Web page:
Published in Dawn

It was an odd few days, but it did return one clear verdict: when the dust settled, a majority of the Punjab Assembly could be seen raising their hands high in support of the chief minister. ‘I consider breach of trust a sin,’ this paper reports the winner saying. ‘The moment I realise that I have lost confidence of the majority, by God, I’ll not stay a single day.’

Thus spoke Mian Nawaz Sharif, all of 36 years ago – on 23 October 1986. ‘Prominent among the absentees,’ reports Dawn, ‘were provincial minister Chaudhry Parvez Elahi.’ The lion’s paw fell on Mr. Elahi just days later, when he was fired from the cabinet. His removal ‘made no difference,’ a miffed Mian sahib told newsmen.

So began the world’s longest game of snakes and ladders, if forever between Punjab’s two first families. In the years since, the ladders have gone from khaki to civvie back to khaki again but, as July’s by-elections show, it’s getting harder and harder for the snakes to jump parties.

Hence this past week, when we find the same faces, the same sad intrigues, and so little progress. This time it was Mr. Elahi’s allies raising their hands, in a reversal of 1986 (though, kudos for consistency: the shadowlands were shouldering Mian sahib back then, and they’re shouldering Mian sahib now). Fresh from winning back the House, Mr. Elahi signed off on losing it hours later, and called for dissolution.

Because, in this hall of mirrors, everything is upside-down: the PTI faithful are gushing over the Chaudhrys of Yesterday, long slammed as symbols of corruption and cronyism. Experts at political infighting, the Elahis have played their hand well: a good-cop bad-cop routine that kept both Mr. Khan and his invisible opponents guessing. Having revived their politics, terminal since the Musharraf era, the Chaudhrys will now continue leveraging the PTI’s popularity – until there’s no more left to bleed.

Whether the PTI understands this is another question: watching the miraculously blank expression of Usman Buzdar return to our screens, and hearing Mr. Khan propose resettling TTP hyenas in the former tribal areas, the party of change doesn’t seem to have changed much at all.

Meanwhile, Mian sahib’s men, who had once endeared themselves to the popular vote by thundering they would take ‘no dictation’ in 1993, are desperately looking for someone to dictate to them even three decades later. When it’s not from the sky lords up above, family members continue promoting each other on the ground: a PML-N readout tells us the party quaid’s daughter has been elevated to chief organizer by the uncle, in consultation with the father. And why not: the Muslim League should be as inheritable as any other London antique.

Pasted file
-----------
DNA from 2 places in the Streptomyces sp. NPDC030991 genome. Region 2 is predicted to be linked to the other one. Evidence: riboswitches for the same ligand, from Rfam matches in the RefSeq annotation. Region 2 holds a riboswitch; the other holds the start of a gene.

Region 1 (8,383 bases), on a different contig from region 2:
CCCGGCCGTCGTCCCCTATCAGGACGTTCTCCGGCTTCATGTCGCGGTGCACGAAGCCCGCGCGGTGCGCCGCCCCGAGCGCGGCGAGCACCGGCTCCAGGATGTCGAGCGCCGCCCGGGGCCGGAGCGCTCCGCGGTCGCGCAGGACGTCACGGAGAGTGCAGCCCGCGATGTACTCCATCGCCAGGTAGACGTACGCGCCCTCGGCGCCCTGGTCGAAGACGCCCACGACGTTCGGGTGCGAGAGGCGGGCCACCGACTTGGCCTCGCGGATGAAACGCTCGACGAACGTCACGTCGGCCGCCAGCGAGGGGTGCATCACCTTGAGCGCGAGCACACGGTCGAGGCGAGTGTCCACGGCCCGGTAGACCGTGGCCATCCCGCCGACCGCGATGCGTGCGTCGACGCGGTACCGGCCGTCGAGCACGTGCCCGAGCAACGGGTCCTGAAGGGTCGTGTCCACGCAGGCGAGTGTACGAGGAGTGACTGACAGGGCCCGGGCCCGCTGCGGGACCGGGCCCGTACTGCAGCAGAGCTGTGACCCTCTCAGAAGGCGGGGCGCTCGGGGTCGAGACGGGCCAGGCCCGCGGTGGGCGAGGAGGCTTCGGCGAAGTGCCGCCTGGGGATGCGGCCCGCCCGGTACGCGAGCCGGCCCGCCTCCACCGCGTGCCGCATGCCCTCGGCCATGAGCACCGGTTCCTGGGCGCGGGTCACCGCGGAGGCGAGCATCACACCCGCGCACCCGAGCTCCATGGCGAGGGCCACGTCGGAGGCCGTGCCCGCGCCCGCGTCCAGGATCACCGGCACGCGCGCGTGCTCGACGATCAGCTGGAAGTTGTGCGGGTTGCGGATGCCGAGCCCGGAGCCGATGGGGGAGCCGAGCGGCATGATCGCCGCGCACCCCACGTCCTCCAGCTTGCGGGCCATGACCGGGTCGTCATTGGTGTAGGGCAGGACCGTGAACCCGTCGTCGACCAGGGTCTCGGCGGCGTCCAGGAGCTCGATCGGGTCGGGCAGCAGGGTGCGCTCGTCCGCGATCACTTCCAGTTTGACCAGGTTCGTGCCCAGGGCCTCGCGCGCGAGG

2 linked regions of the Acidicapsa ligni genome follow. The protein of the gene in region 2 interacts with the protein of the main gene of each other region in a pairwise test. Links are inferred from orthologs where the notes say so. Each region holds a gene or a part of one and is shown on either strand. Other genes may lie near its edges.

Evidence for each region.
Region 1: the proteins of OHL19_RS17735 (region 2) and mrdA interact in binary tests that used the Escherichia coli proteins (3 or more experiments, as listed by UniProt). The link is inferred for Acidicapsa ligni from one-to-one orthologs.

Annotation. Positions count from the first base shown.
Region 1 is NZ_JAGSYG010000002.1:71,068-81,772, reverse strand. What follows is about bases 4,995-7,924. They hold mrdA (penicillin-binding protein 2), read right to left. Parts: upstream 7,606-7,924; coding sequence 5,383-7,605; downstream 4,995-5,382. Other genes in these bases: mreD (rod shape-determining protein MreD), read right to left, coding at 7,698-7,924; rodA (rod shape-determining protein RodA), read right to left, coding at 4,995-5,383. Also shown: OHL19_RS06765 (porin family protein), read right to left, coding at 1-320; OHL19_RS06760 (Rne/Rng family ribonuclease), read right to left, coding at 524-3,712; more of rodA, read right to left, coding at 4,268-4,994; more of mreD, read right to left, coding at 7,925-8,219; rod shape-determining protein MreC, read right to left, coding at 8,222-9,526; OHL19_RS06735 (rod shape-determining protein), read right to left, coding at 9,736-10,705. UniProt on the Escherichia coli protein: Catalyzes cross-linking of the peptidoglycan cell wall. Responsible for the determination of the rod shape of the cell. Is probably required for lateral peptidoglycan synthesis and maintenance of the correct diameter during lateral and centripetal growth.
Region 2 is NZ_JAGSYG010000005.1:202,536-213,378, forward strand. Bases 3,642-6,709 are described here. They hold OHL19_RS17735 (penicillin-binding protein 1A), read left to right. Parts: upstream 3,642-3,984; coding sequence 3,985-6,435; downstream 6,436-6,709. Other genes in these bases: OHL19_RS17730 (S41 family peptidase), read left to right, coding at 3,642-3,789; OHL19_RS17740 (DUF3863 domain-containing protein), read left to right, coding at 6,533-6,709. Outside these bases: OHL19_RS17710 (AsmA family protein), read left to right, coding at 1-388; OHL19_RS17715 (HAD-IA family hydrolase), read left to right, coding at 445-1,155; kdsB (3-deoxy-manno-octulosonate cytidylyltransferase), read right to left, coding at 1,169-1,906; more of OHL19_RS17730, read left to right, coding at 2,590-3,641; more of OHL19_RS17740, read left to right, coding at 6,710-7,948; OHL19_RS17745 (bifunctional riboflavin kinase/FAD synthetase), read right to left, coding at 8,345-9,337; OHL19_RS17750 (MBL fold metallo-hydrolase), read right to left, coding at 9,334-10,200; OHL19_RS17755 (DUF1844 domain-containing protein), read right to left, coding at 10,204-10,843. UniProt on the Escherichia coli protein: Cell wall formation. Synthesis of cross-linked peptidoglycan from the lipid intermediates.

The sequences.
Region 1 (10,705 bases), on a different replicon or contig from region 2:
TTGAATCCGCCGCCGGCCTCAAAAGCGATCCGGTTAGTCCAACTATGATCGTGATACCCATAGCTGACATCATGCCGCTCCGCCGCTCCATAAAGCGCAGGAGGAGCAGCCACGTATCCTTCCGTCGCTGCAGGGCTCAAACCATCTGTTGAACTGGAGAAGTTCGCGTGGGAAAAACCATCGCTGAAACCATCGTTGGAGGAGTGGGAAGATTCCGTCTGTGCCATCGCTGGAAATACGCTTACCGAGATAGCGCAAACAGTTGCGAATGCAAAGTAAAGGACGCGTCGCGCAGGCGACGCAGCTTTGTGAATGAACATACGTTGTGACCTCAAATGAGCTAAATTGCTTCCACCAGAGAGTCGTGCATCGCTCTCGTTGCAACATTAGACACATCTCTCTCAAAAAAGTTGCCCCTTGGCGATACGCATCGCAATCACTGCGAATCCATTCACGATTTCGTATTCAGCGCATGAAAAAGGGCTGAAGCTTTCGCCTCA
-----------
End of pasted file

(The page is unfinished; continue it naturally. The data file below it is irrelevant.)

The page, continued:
To most Pakistanis, these adventures will read as business as usual. And, in keeping with the tragic mass of our history, much of them are. But today’s circumstances, even for us, are dire: the economy is in freefall. Fear of default is morphing into reality: letters of credit are getting the chop, industry is shutting down, millions are facing layoffs, and the young and best and brightest of this country – even its biggest optimists – are trying their best to get out.

Oblivious to this – to the howling need for stability – is our politics: the assemblies are up in the air, even as the centre refuses to budge.

Then again, how we got here is the logical climax of taking the single-worst decision at each step for months. First: when a government is elected, it should be allowed to serve a full, five-year term (note: palace gossip and hypothetical appointments don’t make for reasons otherwise).

Second: when the government of the largest party is indeed torpedoed for no reason, the solution is fresh polls, for a fresh mandate. It isn’t to reinstall the most satirical candidates for each office (see: health, interior, finance). Nor should their deposed rivals sit outside the National Assembly in a huff, break their toys, and refuse to be a part of any parliamentary process. (It’s why they got played for saps by the VoNC in the first place.)

Third, once reinstalled, the new guys should have a vision slightly grander than busting out of jail and securing a single appointment.

Fourth, when the unity government does prove a flaming disaster, and the economy puts a gun to its own head, it may be best to stop with the science experiment, and let the popular will find its level – through general elections, and a new government that can make hard choices.

Fifth, if general elections are still nowhere to be found, the road to sanity won’t lie through yet more muddling: through Balochistan jor-tor or MQM remarriages or preserving the dinosaur bones of old technocrats.

It’s that chain of messes that got us here: the popular will is dead, the hands of First World moneylenders are around our throat, and implosion is around the corner.

For once, let the people decide. There’s not much more left to unravel.

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